SpicyIP: Foreign G.Is’ Enter India

SpicyIP had earlier this year carried a post on the Scotch Whisky Manufacturers Association (SWA) move to protect the IPR rights of the Scotch Whisky in China.

We had also averred that SWA could move the Indian G.I Registry next to protect its status, more specifically given its fallout in the trademark wrangle with the Khodays.

Livemint reports this morning

“The Scotch Whisky Association, which represents whisky distillers and exporters of Europe, is planning to register the geographical indication (GI) status of Scotch whisky in India.
The decision comes after the group lost a trademark case in May against Bangalore-based Khoday India Ltd, an Indian distiller that makes the Peter Scot whisky. The group has hired New Delhi-based law firm Anand and Anand to file the application with the Controller General of Patents Designs and Trademarks.”

Significantly this is only the second foreign G.I to be filed in India. As such the Indian Act provides scope to accord G.I cover to goods of foreign origin by virtue of having established a reputation in India. Section 84 of the G.I Act affords protection to goods of foreign origin on par with local products carrying a G.I registration.

Pisco , a Peruvian based company filed a G.I under Class 33 of the G.I Act in India for its native alcoholic beverage.Pisco is distilled and produced in Peru , obtained from the juice of the Pisquera grapes an indigenous produce of the nation, applying traditional production and distillation techniques specific to the place and country of origin.

The Scotch Whisky application only the second in the line of foreign of G.I is however likely to have a more contentious track record than its predecessor. This is likely to set off a spat of skirmishes with the Indian Whisky producers who have been marketing their produce as Scotch whisky and as much set a landmark precedent in the G.I space The SWA contends that the term Scotch essentially refers to whisky distilled and produced in the Scottish Highlands and cannot be applied in a generic sense.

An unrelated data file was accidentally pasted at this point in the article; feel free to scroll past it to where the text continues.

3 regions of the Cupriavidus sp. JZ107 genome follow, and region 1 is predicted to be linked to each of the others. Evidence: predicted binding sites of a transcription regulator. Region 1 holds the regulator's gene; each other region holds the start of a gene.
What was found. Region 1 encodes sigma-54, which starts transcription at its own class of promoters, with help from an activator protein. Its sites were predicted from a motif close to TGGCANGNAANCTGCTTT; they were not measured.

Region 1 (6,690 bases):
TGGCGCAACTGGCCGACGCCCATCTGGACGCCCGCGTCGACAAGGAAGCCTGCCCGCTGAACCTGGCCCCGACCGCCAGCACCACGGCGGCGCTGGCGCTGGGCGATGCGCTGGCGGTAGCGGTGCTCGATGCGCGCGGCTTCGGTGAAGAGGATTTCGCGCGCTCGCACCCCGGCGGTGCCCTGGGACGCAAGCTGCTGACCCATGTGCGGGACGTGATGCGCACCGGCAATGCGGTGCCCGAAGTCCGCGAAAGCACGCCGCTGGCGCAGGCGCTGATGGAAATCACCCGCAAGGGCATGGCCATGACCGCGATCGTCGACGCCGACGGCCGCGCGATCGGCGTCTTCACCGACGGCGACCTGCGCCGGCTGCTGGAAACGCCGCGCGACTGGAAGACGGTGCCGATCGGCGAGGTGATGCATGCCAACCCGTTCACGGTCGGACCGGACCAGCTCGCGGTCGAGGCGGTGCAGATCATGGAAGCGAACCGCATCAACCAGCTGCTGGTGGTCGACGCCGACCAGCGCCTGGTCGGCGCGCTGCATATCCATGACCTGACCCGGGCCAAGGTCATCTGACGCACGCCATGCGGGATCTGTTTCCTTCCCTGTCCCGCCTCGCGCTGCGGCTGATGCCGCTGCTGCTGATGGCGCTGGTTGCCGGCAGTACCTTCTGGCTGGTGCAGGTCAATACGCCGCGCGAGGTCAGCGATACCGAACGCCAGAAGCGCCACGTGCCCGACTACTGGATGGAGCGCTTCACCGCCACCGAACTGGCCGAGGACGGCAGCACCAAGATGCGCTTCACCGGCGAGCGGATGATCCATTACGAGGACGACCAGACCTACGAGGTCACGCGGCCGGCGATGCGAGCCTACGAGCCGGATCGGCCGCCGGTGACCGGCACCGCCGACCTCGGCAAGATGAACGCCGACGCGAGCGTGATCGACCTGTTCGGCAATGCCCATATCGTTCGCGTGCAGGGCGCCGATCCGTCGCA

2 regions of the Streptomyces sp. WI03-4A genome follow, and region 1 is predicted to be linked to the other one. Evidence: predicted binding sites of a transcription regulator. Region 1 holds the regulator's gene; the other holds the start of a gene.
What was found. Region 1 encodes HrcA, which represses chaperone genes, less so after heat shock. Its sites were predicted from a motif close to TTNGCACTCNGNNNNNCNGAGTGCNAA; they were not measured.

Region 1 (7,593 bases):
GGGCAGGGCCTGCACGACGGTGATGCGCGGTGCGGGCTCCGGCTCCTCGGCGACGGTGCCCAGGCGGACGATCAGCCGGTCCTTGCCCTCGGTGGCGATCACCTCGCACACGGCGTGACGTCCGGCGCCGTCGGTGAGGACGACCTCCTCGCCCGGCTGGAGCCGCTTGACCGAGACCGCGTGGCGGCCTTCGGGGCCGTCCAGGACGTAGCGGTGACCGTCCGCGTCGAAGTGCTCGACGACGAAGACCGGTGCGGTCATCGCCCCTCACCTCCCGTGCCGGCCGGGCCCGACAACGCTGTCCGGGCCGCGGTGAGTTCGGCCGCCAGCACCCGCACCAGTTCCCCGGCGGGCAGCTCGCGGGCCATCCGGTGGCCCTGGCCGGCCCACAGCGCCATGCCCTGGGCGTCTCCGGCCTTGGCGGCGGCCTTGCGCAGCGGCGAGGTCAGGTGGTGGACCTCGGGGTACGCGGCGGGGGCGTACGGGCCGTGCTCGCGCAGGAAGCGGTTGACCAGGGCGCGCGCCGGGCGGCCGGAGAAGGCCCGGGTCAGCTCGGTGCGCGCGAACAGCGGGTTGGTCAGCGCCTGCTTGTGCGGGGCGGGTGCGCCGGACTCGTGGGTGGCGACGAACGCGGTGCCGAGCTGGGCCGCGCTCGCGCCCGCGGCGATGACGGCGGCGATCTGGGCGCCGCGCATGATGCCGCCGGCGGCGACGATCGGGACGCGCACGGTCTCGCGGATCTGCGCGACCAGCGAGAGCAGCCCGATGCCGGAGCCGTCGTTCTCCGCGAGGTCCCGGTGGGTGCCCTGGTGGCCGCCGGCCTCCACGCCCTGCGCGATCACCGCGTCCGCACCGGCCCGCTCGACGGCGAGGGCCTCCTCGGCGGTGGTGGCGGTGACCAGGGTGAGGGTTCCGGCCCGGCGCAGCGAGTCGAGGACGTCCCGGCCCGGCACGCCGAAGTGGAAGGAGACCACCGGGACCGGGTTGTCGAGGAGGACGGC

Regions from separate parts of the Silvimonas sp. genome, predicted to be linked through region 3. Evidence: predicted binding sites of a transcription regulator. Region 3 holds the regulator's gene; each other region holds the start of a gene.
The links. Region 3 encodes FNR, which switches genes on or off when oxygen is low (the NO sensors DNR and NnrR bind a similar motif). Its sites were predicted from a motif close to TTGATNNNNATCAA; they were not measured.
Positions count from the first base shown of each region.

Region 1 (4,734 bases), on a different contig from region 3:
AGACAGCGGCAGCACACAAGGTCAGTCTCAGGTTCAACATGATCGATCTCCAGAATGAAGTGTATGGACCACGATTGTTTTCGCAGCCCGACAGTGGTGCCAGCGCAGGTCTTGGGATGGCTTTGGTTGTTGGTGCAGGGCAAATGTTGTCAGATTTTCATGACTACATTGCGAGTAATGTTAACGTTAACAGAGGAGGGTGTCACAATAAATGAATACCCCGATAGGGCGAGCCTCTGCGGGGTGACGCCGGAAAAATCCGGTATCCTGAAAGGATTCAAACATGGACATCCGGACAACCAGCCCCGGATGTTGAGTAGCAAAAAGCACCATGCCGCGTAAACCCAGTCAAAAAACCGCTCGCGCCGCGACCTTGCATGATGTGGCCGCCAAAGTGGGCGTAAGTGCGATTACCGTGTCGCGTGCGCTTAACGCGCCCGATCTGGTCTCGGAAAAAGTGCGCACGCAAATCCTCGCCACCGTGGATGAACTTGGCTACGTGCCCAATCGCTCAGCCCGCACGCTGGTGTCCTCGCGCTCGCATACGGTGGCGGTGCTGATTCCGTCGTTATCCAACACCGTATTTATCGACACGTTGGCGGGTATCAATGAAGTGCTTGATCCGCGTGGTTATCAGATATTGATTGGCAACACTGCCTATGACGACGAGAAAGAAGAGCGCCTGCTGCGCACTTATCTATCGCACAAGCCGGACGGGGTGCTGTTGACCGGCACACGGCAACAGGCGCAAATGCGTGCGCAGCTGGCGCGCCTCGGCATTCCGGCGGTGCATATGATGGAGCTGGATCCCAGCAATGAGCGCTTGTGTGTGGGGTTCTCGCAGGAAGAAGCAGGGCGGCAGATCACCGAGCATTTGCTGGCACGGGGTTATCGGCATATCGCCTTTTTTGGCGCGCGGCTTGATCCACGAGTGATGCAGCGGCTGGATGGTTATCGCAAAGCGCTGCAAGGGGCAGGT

Should the SWA application be granted a G.I registration, the local producers could technically be asked to re label their produce as “blended with Scotch whisky bulk”, or entirely remove the word Scotch from the label. Would be interesting to watch how this reconciliation is arrived at. This is the first instance where a foreign G.I could potentially trigger of a roll back effect that is prejudicial to the interests of local producers.

The ‘Roll Back’ effect as a strategy was envisaged by the EU and actively pushed by the ‘Friends of the G.I’ nations. The Rollback and extension strategy intends to prohibit the generic use of term by current producers that infringes upon a later registered G.I. This has been a concept vociferously debated in International Fora, albeit inconclusively.

This is now likely to be played out in the Indian context as well with the SWA application for its Scotch Whisky


  1. GenericIPguy

    It would be worth while to see how the Scotch GI moves ahead in India… considering the Supreme Court Judgment in Khoday Distilleries Case… keeping in view the fact that Scotch Whiskey / Distilleries Association.


  2. Aysha Shaukat

    Hi GenericIP

    Thanks for your comment to the post.

    Would be interesting to watch how Indian Jurisprudence will handle the conflict between a prior Trademark and a later G.I.

    EC regulations provide some guidance to this rather contentious TRIPS provision that accords preference to a GI over a earlier Trademark.

    The SWA application and the ongoing dispute over the Himalaya Water should possibly help throe some light on this issue.




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